Disarmament and Truth

Talk Given at Books not Bombs Rally and Hiroshima Commemoration Livermore, California, August 8, 2004, by Andrew Lichterman*

      I have been coming out here to Livermore for events like this for more than two decades now. The magnitude of the danger that nuclear weapons like those designed here pose for humanity and the planet is undiminished. Thousands remain deployed around the world, still more than enough to destroy most of human civilization in a day or two, and to devastate the web of life on this planet in ways that would change it forever. Yet at the same time, the range of debate in this country over what we can do about these terrible weapons, what we are told we can hope for or should talk about in the way of disarmament, seems always to grow smaller.

      There are few visible on the national political stage who are even willing to mention disarmament. The most we are likely to hear is vague talk about reductions. The main focus of debate is not over getting rid of the huge and diverse nuclear arsenal we still have, but over whether building new kinds of nuclear weapons will better serve a declared goal of global military dominance. The goal of military dominance itself is debated hardly at all; the range of respectable discussion is limited to the least risky and expensive ways to achieve it.

      Late last night as I was struggling with this, with how to respond not only to the crisis we are in, but to the lack of a visible principled opposition, I turned as I often do to the work of Martin Luther King. What I found there had the directness and immediacy so lacking today. It felt like water in the desert.

      These passages are from a speech King delivered at the National Cathedral in Washington, a speech he called “Remaining Awake Through A Great Revolution.” He gave this speech on March 31, 1968, four days before he was killed. That same day, Lyndon Johnson, the nation split and his presidency in crisis due to the Vietnam war, announced that he was not going to seek re-election.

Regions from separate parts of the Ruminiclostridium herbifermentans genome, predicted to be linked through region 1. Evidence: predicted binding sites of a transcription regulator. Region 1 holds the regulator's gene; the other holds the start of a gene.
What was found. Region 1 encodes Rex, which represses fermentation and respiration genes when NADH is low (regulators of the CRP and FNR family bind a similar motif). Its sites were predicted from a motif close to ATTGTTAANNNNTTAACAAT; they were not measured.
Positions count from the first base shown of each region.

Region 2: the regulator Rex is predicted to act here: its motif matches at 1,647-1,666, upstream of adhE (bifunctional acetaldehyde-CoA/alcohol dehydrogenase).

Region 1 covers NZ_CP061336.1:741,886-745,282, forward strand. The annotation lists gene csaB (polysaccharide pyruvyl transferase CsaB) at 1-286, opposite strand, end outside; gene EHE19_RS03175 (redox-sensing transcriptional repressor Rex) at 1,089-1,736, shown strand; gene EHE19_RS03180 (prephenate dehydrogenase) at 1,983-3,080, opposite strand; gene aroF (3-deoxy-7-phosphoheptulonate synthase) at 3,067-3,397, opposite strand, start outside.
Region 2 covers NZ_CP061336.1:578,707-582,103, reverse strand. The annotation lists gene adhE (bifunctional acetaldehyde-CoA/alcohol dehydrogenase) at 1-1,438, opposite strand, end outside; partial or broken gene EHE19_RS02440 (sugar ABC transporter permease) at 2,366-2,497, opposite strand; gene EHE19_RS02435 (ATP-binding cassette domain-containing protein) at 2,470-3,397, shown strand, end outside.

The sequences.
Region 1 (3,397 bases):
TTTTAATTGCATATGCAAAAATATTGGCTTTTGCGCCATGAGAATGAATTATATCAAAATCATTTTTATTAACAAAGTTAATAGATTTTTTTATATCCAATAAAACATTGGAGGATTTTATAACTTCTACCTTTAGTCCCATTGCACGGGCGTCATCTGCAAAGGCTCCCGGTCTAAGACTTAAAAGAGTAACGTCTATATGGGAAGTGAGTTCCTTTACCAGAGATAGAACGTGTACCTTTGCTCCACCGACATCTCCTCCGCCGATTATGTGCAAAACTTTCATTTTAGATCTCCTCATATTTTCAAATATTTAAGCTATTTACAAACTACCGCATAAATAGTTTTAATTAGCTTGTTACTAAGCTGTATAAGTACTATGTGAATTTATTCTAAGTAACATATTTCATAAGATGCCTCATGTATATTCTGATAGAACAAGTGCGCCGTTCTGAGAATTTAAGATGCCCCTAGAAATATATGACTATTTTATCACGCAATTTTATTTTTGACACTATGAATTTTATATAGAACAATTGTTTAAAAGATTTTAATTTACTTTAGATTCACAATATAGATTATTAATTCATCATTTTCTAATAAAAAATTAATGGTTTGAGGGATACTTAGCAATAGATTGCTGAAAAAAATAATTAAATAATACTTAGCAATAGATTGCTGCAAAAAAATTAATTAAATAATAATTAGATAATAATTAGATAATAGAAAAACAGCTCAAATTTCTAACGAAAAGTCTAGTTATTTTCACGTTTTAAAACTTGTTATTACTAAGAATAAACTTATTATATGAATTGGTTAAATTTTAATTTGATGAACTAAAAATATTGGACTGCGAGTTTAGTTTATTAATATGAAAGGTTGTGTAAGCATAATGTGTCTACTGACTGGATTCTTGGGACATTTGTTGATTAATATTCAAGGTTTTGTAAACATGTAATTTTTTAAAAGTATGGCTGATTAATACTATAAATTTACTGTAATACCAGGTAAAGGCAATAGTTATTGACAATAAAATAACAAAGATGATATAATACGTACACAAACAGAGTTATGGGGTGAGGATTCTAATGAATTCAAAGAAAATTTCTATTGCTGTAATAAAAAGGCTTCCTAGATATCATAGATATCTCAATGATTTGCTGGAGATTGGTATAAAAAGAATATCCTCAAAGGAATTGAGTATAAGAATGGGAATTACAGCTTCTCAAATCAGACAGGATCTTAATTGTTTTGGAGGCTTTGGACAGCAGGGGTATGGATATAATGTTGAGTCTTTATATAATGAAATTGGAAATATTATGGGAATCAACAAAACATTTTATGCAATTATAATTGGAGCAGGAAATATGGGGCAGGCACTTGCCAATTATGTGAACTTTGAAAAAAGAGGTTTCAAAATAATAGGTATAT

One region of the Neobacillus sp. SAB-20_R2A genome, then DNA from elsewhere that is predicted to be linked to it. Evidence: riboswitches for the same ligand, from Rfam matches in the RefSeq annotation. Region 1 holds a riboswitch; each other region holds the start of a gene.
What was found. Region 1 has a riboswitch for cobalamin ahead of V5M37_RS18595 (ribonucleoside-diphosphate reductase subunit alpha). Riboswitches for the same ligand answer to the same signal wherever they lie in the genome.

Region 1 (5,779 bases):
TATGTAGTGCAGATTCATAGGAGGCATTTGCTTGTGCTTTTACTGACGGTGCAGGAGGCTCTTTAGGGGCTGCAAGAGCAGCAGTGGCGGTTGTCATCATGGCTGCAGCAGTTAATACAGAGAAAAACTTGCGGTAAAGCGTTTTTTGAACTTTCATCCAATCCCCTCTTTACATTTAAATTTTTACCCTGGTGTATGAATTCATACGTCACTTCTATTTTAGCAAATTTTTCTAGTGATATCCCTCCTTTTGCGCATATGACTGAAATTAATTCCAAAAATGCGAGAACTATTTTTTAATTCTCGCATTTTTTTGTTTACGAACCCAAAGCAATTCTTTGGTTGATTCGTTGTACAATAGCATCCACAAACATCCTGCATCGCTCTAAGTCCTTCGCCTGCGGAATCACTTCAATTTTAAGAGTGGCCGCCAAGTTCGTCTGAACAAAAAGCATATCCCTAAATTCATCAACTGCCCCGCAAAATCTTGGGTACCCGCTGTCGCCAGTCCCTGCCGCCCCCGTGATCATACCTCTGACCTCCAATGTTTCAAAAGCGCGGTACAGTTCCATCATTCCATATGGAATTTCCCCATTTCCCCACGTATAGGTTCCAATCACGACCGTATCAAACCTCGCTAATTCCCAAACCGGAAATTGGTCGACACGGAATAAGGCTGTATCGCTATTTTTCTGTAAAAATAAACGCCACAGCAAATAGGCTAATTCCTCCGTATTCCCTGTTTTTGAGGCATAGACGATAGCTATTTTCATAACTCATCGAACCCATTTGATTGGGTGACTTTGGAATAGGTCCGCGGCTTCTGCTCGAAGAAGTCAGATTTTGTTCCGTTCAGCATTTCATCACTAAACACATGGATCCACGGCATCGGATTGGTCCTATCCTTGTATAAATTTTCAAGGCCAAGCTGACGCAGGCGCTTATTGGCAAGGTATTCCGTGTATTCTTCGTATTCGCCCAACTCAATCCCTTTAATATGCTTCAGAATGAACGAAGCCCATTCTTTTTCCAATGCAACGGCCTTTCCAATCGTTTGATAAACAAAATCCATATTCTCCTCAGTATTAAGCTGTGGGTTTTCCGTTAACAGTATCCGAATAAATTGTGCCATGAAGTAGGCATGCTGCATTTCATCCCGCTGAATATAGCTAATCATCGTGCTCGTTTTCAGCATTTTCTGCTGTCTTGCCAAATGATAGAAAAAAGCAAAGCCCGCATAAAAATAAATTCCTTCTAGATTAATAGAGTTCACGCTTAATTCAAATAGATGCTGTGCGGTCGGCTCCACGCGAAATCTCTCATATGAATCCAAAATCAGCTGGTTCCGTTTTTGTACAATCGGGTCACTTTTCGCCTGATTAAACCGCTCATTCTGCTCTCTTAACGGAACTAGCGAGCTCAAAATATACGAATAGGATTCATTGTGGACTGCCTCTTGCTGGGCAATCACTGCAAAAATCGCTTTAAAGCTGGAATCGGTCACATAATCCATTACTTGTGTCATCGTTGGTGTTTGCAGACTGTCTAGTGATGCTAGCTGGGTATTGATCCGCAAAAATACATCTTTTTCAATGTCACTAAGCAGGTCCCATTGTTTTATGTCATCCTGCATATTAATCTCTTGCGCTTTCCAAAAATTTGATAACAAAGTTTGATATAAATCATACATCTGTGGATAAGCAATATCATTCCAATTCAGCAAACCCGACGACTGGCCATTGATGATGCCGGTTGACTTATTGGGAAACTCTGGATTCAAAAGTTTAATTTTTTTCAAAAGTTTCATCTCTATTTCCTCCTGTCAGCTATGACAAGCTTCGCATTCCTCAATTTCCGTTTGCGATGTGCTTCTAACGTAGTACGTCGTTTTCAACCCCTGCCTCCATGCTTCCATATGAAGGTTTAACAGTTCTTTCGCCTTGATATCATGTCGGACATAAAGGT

This was also three months before the United States, together with the Soviet Union and the United Kingdom, signed the Nuclear Non-Proliferation Treaty, in which they promised, over thirty-six years ago now, to negotiate the early cessation of the arms race and the elimination of nuclear arsenals.

            I found these words every bit as compelling as when they were spoken, perhaps more so in the barren political landscape of the present. All you have to do is change the name of the war. King said:

“I am convinced that it is one of the most unjust wars that has ever been fought in the history of the world. Our involvement in the war in Vietnam has torn up the Geneva Accord. It has strengthened the military-industrial complex; it has strengthened the forces of reaction in our nation. It has put us against the self-determination of a vast majority of the Vietnamese people, and put us in the position of protecting a corrupt regime that is stacked against the poor.